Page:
I have been doing some dual-n-back on the phone - got a good app named just "N-back" whose logo is a little orange goldfish.
At first I did single-n-back for numbers and got up to about 80% of 4. The strategy I used was after each new number comes, you repeat the 4 outstanding ones, but with some inflection - the first one you just sort of put to the side, and prepare the second one to become the new start of a sequence. So it�s like a,BCD which converts to BCDE after you see E and compare it to a. It works pretty well, but it seems like cheating.
I also found myself using finger gestures to point to the sequence, or repeating the sequence to myself to perhaps store it in my audio memory.
All of that seems like cheating - because sometimes, in moments of stress while playing, you can just immediately jump to what you remembered the sequence was at the right point, without using any tricks. That ability seems like the real point of doing this type of training.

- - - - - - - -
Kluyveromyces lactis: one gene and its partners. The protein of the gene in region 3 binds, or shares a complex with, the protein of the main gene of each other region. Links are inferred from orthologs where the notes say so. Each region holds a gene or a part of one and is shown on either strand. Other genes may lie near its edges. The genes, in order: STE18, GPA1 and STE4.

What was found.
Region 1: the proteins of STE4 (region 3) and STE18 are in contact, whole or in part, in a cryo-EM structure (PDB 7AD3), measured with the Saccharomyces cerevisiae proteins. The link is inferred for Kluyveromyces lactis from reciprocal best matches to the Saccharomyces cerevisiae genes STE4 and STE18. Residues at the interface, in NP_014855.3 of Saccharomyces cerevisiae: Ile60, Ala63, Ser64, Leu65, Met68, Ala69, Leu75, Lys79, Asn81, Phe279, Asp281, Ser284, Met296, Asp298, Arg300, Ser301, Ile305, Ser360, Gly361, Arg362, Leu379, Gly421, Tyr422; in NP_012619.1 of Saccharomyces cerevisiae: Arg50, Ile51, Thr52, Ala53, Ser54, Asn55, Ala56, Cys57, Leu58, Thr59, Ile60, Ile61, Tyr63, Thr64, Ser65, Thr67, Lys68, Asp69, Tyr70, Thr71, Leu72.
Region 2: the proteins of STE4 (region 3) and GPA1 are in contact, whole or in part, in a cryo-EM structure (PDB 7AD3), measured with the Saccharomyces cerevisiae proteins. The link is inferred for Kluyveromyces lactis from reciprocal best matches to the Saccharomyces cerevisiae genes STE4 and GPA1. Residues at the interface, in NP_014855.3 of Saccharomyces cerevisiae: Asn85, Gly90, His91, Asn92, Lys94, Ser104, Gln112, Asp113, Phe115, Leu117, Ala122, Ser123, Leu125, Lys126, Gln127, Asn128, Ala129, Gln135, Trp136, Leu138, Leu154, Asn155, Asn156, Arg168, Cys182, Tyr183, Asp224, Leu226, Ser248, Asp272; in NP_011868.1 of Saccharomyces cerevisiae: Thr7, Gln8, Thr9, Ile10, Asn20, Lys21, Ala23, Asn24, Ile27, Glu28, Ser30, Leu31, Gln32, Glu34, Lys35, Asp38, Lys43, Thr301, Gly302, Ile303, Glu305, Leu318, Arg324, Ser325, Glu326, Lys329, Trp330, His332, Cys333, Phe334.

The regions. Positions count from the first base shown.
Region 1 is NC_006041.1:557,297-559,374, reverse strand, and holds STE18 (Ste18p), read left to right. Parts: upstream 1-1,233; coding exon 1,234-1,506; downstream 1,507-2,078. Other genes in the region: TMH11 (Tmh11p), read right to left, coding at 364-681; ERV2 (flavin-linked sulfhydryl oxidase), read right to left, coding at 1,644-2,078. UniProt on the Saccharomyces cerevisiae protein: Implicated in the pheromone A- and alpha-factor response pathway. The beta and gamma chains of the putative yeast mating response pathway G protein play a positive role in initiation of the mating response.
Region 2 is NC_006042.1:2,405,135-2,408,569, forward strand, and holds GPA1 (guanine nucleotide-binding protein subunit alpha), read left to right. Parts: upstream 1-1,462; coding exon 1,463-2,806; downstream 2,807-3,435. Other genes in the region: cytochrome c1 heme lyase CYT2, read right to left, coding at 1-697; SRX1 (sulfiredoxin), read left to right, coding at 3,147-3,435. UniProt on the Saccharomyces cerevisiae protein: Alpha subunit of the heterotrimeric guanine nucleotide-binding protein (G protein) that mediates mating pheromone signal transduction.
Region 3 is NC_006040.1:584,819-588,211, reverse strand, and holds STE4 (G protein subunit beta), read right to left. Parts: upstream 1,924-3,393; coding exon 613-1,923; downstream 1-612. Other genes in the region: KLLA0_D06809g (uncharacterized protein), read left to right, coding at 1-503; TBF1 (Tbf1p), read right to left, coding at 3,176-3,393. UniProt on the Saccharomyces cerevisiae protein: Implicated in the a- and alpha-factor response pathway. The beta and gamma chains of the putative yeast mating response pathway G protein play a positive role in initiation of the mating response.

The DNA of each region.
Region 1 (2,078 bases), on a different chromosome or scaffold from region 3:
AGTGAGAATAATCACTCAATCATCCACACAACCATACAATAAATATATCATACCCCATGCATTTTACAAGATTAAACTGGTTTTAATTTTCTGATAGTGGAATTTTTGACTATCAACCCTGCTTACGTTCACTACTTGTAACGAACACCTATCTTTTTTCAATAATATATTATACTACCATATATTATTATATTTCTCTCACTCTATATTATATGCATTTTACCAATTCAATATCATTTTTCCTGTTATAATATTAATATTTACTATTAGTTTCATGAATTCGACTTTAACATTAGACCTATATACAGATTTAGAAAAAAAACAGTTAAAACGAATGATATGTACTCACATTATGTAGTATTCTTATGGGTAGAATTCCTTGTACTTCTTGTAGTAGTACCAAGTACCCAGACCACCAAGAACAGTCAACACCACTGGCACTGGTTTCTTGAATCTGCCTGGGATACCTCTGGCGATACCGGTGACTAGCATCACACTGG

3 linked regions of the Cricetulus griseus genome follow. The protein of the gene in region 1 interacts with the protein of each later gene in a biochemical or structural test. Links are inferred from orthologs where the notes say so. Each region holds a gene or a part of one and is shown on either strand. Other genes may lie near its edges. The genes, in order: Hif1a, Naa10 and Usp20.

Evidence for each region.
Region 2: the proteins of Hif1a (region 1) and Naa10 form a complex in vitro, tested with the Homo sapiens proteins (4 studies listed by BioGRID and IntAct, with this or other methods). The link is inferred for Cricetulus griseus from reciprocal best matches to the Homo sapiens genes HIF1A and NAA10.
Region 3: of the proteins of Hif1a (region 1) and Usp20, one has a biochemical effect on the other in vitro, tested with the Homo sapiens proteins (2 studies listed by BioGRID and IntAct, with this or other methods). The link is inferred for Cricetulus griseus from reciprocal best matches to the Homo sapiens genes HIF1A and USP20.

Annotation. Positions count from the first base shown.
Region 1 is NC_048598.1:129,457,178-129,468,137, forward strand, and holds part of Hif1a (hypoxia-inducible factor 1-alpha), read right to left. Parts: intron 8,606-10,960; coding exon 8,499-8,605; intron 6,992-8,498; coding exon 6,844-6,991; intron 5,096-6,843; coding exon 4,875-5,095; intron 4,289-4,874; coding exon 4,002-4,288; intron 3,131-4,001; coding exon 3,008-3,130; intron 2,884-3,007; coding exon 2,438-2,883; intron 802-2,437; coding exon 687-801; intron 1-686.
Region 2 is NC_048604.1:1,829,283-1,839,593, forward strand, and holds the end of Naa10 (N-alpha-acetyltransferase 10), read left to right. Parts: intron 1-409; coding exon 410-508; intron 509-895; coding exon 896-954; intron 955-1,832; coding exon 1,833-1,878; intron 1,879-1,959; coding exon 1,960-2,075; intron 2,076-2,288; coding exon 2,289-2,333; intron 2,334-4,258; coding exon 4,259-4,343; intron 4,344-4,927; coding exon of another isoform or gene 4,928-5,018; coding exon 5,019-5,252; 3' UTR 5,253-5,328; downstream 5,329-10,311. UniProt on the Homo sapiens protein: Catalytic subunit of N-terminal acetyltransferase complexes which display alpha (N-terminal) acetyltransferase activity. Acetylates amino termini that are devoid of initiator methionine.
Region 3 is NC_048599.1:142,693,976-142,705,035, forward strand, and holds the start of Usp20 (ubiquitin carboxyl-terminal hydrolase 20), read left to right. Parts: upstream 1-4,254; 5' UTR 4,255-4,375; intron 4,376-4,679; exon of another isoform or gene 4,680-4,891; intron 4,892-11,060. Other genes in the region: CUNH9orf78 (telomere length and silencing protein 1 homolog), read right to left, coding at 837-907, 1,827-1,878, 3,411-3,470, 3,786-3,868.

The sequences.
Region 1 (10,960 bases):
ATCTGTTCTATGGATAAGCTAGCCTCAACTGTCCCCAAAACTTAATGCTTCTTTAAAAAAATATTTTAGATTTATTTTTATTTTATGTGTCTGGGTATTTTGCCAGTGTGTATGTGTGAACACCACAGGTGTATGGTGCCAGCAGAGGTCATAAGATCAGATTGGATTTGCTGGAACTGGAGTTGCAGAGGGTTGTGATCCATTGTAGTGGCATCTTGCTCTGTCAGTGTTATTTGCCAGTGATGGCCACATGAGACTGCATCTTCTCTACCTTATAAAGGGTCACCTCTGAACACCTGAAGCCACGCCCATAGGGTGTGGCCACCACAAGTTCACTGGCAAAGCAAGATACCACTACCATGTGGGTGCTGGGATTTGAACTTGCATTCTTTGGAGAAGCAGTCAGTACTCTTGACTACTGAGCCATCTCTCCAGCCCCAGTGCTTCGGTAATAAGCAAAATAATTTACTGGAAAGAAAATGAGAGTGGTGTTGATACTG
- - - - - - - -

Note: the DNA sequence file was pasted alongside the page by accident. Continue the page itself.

Anyway after getting to level 4 in single n-back for both shape (number) and position, I combined them and did dual 2-back, which is pretty easy to pass. Then on to 3, which took a day or to. And then i really started to scale the mountain with 4. That took a few weeks of about 5-8 min per day (usually 3 plays of 30) to get. I have just now started level dual-5-back, which is killing me. I can hold it together for a while, but am lost a lot.
One thing you are forced to do here is patch up a broken sequence - so say you remember ABCDE but then get lost. It�s tempting to just quit there, but if you can just remember DE you can greatly reduce your possible errors.
Another challenge is if you can remember the position but not the shape, it�s worth it to just remember the position. Remembering either factor separately is tough, though.
Anyway I want to get to level 6 or 7 of dual-n-back before quitting.
What is this actually doing? Not sure. The first few days I dreamed like crazy after doing it, but that�s not happening anymore. I am still making progress though - it might be due to real new memory registers being made, or maybe just to improvements in concentration. That is a big part of it too - not freaking out, and being able to slice the threads of memory together well even when some are lost. So overall I think it is a good exercise, and the claims supporting it may actually have something to them. I first heard about it from this site: http://www.bulletproofexec.com/how-to-add-2-75-iq-points-per-hour-of-training/